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Remembering Charles Bradley, 1948-2017

Brooke Bowen

Brooke Bowen

Sarah Williams-Cain,
Contributor

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I remember the first Charles Bradley song I ever heard. “Victim of Love”, one of his best selling songs and albums, immediately struck me with its genuine sound and even more authentic lyrics. His raspy voice coupled with that old-timey Motown sound fit together like two peas in a pod. I was instantly drawn to both Bradley and his music.

I frantically began researching everything I could find out about him, which evidently was not much. Charles Bradley was an American R&B soul singer with a somewhat late rise to fame, which was ultimately cut short by his aggressive battle with stomach and liver cancer. He died on Sept. 23.

I discovered his music merely a year and a half ago, and ever since have turned my friends into devoted fans as well as myself. Although I never got a chance to see him in person, his music still directly affected me and anyone else his craft reached. His music is what I like to think of as incredibly well thought out and executed tribute to the sixties era with so much emphasis on strong vocal range and collaborative instruments aiding the background track.

I knew almost immediately that I wanted his work on vinyl because to me, vinyl is the purest and most effective way to truly capture the raw talent and essence of Bradley’s music. It was a must-have for me.

Although unclear of its origin, my family has owned one of the most beautiful record players I have ever seen, a vintage cherry wood Detrola turntable. Every time I went to my grandparent’s house I would play any records set out during the day; usually Crowded House, Ella Fitzgerald, or of course, The Beatles. By the grace of God, that record player was somehow bestowed upon me, and ever since then I have cherished it like a newborn child. Can you guess what the first album I bought on vinyl was? Well yes, none other than that of Bradley himself.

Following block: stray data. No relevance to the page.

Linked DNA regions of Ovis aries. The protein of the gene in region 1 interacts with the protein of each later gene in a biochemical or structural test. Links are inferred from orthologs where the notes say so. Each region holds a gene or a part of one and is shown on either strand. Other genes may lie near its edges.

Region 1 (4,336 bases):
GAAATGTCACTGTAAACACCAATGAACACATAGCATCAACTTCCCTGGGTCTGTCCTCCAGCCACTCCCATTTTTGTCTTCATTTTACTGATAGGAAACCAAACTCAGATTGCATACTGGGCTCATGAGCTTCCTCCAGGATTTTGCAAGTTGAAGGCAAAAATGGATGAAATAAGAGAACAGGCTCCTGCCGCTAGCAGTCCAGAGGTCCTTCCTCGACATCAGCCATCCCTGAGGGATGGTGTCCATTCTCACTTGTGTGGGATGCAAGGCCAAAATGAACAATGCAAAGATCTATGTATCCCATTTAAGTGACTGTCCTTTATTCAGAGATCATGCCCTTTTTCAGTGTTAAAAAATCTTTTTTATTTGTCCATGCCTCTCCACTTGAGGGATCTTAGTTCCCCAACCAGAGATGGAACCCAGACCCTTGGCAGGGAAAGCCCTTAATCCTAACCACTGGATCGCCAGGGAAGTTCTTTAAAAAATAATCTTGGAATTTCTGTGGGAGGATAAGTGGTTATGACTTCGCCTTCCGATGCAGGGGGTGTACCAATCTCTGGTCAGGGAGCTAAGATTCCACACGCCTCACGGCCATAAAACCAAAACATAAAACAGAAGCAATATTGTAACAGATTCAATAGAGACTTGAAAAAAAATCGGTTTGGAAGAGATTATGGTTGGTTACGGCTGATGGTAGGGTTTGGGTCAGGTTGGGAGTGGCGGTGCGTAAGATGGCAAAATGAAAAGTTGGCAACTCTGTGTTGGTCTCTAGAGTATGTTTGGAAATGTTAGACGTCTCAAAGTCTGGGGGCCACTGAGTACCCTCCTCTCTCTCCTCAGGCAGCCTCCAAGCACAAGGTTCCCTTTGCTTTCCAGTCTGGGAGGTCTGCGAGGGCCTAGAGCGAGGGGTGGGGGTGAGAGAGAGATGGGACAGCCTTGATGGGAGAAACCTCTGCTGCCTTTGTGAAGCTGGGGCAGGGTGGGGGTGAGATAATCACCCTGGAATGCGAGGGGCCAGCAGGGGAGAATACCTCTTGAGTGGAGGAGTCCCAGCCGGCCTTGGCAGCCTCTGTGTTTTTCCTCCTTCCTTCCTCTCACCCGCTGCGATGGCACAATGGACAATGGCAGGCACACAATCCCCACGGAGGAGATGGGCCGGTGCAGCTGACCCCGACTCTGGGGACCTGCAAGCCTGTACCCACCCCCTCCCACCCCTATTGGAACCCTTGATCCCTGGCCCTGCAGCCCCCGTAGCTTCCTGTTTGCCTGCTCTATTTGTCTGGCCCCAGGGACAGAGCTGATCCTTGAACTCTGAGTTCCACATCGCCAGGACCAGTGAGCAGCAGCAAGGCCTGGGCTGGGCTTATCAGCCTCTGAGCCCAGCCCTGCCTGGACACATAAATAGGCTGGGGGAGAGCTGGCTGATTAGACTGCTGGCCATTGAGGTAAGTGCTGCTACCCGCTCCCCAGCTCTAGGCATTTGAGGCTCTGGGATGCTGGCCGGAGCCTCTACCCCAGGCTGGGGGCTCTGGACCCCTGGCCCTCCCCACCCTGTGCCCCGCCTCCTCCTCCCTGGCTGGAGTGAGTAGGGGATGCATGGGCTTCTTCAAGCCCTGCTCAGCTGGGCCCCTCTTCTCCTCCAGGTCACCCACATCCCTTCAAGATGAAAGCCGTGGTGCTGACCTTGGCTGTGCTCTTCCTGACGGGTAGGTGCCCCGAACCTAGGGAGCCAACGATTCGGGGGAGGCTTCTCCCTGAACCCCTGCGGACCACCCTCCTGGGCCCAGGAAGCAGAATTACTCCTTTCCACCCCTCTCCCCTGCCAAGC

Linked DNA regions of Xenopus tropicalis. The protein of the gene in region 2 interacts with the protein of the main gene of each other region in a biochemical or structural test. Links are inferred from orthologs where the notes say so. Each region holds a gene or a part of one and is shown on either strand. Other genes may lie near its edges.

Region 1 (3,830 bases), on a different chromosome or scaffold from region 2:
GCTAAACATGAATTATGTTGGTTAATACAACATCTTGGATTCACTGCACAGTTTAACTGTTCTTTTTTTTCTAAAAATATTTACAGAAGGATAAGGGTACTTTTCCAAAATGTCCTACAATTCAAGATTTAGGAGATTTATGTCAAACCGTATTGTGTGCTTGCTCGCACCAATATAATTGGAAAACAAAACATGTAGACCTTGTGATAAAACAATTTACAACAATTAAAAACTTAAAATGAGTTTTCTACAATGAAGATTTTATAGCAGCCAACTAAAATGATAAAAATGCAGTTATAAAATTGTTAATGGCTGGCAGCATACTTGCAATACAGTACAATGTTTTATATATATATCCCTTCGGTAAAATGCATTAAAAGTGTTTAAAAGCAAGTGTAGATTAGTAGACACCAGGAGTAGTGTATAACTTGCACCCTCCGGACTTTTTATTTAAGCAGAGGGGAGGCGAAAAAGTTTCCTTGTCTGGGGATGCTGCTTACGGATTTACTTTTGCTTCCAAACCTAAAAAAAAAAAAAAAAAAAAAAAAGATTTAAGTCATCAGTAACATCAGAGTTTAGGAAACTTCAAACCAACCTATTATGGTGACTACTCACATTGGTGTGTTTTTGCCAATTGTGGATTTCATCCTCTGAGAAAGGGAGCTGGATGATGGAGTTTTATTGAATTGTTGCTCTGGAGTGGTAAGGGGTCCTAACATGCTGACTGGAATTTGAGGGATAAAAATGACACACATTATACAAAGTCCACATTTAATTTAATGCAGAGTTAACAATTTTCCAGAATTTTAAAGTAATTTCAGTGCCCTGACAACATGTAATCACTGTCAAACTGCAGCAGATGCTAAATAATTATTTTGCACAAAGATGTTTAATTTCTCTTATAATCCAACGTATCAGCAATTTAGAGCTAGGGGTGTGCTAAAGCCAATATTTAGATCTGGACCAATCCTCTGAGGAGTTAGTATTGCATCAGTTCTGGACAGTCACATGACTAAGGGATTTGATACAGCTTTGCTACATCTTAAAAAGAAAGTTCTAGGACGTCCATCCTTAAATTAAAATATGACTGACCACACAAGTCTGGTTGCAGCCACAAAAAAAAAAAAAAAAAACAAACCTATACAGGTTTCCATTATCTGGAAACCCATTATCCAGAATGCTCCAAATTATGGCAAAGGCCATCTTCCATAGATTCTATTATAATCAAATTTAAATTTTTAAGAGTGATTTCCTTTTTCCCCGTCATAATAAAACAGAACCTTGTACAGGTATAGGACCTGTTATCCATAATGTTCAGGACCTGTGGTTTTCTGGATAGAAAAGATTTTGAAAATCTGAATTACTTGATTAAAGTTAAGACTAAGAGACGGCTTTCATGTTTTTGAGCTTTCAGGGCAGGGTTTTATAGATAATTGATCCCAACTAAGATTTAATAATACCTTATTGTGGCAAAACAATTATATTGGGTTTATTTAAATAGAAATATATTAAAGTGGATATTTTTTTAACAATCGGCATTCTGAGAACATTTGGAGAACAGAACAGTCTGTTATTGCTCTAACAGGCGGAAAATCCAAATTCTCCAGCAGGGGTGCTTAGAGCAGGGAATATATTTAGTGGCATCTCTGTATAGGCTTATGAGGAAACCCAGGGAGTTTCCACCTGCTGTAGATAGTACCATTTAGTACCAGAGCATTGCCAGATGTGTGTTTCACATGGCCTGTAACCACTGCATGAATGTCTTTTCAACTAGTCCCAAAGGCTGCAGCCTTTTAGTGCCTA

For me, his music was never just a number of songs I listened to. It was more of an experience, something I always held dear to my heart. Although I tried to show anyone and everyone my excessive love for this absolute icon, I truly held you in high regards if I showed you my favorite album of his on vinyl, “Victim of Love”.

When I heard about his passing, I was devastated. It didn’t seem fair to me. Here was an artist who had so much talent and genuine love for what he did, but all was cut short. It was not until his fifties when Bradley began making music. With relatively no ties to the music industry until then, he held odd jobs and did handyman work until his accidental success in the field.

Bradley started off as a James Brown Impersonator going by the moniker “Black Velvet”. His love for Brown stemmed from attending one of his concerts with his sister when he was just 14. Ever since then, his love for both Brown and the soul music to which he loved stayed with him from then on.  

He began to find his own footing in the industry and went on to produce three studio albums; “No Time for Dreaming” in 2011, “Victim of Love” in 2013 and finally “Changes” in 2016. According to Rolling Stone, Bradley was signed under Daptone records for the length of his career. Notable features include his best seller “Victim of Love” airing on HBO’s popular television series “Big Little Lies” and even acquiring a spot on Rolling Stone’s “50 Best Albums of the Year” in 2011 for his work on the debut album “No Time for Dreaming”.

Bradley was projected to begin an international tour stopping at places such as France, Germany, Switzerland, the Netherlands, the United Kingdom, and Canada starting in November 2017. Bradley was a vivacious soul with a certain zest for life that you do not see in many people. His music will continue to live, a legacy he intended for future generations. Melodies and soulful crooning is what people will take forth remembering this music legend whose time in the spotlight was cut short.

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Remembering Charles Bradley, 1948-2017